CHARLESTON, S.C. (WCBD) - A bill in the South Carolina Statehouse would legalize medical cannabis for people living with a wide span of conditions from glaucoma to post traumatic stress disorder (PTSD) to cerebral palsy.
Autism falls under the category of "neurological diseases and disorders" which could receive a prescription for medical cannabis.
16-year-old Haleigh is classified as "moderate to severe" on the autism spectrum. She is non-verbal and struggles communicating.
Her mother, Kristin Jones, says, "We're really working on typing, so her world can open up a little bit more to us."
Haleigh is starting to use an app to improve some of those skills.
Jones says, "This app will speak for her, she pushes a button and it will repeat what she typed."
While Haleigh is learning how to communicate which toys she wants to play with, or songs for her mother to sing, expressing feelings like anxiety and frustration can be harder sometimes leading to what's called an "autism meltdown".
Jones says, "We had a lot of behavioral issues, at the grocery store check out waiting in line, she would throw herself on the floor, she'll start some headbutting, she'll start pushing into us and it can get a little violent."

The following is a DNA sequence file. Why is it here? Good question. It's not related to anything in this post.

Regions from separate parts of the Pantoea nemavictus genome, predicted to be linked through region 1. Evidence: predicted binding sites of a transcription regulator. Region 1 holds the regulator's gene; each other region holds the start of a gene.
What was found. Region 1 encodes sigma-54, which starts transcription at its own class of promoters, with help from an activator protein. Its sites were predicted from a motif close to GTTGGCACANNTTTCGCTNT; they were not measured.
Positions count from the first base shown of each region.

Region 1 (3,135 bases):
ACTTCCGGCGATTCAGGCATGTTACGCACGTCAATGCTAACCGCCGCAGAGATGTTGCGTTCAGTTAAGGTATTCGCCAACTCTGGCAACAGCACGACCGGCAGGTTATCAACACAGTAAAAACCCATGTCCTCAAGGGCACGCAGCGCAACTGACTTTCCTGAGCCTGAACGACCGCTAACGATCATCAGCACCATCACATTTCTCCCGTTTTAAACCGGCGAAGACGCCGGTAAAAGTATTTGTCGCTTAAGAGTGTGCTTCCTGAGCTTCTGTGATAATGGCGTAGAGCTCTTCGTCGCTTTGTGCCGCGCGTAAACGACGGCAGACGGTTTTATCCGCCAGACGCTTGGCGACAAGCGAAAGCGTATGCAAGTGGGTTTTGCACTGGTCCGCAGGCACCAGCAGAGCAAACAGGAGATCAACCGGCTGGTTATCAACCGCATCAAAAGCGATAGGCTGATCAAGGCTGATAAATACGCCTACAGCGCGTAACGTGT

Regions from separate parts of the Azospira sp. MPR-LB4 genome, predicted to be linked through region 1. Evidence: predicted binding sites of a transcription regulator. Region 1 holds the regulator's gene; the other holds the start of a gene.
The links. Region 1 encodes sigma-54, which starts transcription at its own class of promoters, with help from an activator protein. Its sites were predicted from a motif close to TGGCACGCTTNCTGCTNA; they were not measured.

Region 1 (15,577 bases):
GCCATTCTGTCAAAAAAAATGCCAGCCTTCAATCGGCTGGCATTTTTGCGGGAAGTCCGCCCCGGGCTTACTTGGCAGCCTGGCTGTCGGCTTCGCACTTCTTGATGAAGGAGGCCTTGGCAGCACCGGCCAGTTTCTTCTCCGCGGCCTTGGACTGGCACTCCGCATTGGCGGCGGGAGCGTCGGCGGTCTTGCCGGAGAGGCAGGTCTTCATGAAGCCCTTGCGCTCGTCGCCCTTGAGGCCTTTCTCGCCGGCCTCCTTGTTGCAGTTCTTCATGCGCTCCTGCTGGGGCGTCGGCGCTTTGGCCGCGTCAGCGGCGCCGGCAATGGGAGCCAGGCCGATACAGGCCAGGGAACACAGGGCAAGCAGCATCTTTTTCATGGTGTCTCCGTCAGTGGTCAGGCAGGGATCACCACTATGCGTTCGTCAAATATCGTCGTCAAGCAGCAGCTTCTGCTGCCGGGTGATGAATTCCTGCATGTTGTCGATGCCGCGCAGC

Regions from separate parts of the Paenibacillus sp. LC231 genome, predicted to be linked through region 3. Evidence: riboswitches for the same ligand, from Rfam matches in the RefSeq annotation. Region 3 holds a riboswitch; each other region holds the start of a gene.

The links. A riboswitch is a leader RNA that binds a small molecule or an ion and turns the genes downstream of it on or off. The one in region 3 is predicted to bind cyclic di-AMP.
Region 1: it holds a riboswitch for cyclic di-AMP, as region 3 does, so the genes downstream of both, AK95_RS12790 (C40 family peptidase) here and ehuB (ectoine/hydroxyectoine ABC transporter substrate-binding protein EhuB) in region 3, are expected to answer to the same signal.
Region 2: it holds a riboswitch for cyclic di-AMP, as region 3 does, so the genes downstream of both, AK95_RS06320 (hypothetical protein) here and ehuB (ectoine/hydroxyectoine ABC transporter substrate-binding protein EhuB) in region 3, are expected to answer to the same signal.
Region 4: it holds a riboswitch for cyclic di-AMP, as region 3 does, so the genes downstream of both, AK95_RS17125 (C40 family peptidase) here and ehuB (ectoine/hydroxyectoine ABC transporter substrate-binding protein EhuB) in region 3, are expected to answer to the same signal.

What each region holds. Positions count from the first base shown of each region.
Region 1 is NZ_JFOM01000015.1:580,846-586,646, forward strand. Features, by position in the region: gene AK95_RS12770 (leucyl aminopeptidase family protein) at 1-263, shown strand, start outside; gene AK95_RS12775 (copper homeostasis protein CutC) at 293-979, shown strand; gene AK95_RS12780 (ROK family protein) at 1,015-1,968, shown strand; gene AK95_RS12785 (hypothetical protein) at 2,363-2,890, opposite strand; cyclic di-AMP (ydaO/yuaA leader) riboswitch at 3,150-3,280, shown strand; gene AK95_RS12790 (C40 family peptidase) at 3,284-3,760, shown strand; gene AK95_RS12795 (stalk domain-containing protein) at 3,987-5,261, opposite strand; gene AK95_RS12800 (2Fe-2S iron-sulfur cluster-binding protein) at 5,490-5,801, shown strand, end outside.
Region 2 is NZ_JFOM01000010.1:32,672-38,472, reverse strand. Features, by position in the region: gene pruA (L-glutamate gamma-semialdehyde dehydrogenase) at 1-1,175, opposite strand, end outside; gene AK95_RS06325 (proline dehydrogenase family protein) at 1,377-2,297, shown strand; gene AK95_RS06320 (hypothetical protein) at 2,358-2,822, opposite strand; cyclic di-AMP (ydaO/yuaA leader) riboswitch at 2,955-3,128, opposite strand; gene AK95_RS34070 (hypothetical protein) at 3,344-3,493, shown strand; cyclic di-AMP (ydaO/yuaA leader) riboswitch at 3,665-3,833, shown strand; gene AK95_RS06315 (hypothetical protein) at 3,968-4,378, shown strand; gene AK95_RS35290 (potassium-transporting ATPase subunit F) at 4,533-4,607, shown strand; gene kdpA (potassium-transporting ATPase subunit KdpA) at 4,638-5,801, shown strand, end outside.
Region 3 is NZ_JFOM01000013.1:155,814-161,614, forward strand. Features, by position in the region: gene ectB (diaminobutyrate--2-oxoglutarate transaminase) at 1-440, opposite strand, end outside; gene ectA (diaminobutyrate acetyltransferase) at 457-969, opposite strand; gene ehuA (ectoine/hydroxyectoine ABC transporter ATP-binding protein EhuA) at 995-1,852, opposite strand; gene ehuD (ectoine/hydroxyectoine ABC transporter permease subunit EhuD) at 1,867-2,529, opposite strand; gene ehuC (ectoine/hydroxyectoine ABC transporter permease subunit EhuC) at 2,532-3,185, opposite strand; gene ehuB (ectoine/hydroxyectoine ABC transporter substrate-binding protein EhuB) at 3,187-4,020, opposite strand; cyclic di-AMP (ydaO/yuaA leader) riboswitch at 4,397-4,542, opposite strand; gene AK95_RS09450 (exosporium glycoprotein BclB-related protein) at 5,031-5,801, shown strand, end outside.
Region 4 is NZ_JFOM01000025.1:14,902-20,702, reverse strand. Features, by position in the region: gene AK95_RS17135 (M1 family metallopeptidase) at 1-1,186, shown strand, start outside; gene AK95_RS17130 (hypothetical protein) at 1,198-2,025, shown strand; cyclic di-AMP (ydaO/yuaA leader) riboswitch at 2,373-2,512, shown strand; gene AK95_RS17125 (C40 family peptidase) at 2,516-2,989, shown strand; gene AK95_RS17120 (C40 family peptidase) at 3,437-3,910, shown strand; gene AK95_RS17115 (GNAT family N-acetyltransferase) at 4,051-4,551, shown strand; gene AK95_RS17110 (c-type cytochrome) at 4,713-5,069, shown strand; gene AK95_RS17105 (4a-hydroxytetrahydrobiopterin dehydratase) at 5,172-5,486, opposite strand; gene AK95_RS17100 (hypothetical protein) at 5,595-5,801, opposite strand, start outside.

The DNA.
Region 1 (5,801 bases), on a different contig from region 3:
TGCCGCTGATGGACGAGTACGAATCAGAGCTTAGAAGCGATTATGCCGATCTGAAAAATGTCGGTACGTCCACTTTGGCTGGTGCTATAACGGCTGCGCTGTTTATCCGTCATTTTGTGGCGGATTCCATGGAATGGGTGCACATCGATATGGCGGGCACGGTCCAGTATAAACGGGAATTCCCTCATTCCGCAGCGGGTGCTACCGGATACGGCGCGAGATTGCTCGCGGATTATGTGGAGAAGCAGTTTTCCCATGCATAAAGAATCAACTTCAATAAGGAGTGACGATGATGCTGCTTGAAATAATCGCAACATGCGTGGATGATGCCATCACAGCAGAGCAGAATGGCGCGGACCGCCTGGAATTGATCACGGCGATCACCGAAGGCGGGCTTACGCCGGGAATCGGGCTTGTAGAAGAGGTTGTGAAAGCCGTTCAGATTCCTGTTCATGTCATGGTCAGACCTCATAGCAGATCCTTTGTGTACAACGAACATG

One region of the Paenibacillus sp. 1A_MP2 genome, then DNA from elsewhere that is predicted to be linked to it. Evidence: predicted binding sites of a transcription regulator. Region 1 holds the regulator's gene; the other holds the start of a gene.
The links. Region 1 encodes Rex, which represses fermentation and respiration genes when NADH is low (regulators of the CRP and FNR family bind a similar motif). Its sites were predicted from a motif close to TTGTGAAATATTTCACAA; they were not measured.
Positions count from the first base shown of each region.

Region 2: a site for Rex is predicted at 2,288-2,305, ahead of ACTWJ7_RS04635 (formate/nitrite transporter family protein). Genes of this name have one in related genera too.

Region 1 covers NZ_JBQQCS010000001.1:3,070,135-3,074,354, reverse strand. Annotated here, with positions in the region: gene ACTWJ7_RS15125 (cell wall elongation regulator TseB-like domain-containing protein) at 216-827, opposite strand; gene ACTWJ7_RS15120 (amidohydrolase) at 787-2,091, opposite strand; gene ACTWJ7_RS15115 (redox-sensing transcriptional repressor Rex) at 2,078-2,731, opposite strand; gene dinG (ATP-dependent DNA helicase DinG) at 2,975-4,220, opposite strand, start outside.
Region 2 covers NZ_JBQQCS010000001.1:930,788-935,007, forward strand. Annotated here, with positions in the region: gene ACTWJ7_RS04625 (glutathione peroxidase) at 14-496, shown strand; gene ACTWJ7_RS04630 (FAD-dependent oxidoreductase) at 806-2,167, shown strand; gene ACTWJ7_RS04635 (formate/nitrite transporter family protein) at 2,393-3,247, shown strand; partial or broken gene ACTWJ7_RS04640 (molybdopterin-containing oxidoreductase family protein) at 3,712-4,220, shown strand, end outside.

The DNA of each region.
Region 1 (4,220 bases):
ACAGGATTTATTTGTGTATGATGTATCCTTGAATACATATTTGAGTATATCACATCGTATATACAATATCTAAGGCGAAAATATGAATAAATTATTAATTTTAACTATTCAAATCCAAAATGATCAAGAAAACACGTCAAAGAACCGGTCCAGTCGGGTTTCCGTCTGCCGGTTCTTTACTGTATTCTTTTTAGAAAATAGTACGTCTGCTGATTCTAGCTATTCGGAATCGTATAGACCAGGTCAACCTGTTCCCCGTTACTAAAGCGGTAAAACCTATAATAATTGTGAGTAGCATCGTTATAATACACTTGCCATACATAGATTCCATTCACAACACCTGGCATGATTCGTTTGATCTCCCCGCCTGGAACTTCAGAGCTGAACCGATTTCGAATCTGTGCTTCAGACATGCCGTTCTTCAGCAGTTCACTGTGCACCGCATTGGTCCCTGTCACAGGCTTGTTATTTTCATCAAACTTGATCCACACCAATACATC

But over the past two years, those episodes have melted away thanks to cannabidiol, or CBD oil, which is legally made in South Carolina from hemp.
Jones says, "She's a lot calmer than she was. It seems like it takes away from her tension, instead of being nervous or having anxiety. I feel like that's made a large impact on Haleigh's life."
Medical cannabis would also include tetrahydrocannabinol, or THC, which has an increased calming effect for families who don't see results from CBD.
Jones says, "I personally know families where the child has ripped the toilet off the bathroom floor and they truly struggle more than we do."
She adds this could help children stop using other worrisome medications.
Jones says, "I believe that there are already so many medications that these kids are on. I think it's the opposite, I don't think it would be as addictive as on an opioid."
The South Carolina Senate is currently on furlough, we will provide an update when the bill is scheduled to reach the Senate floor.
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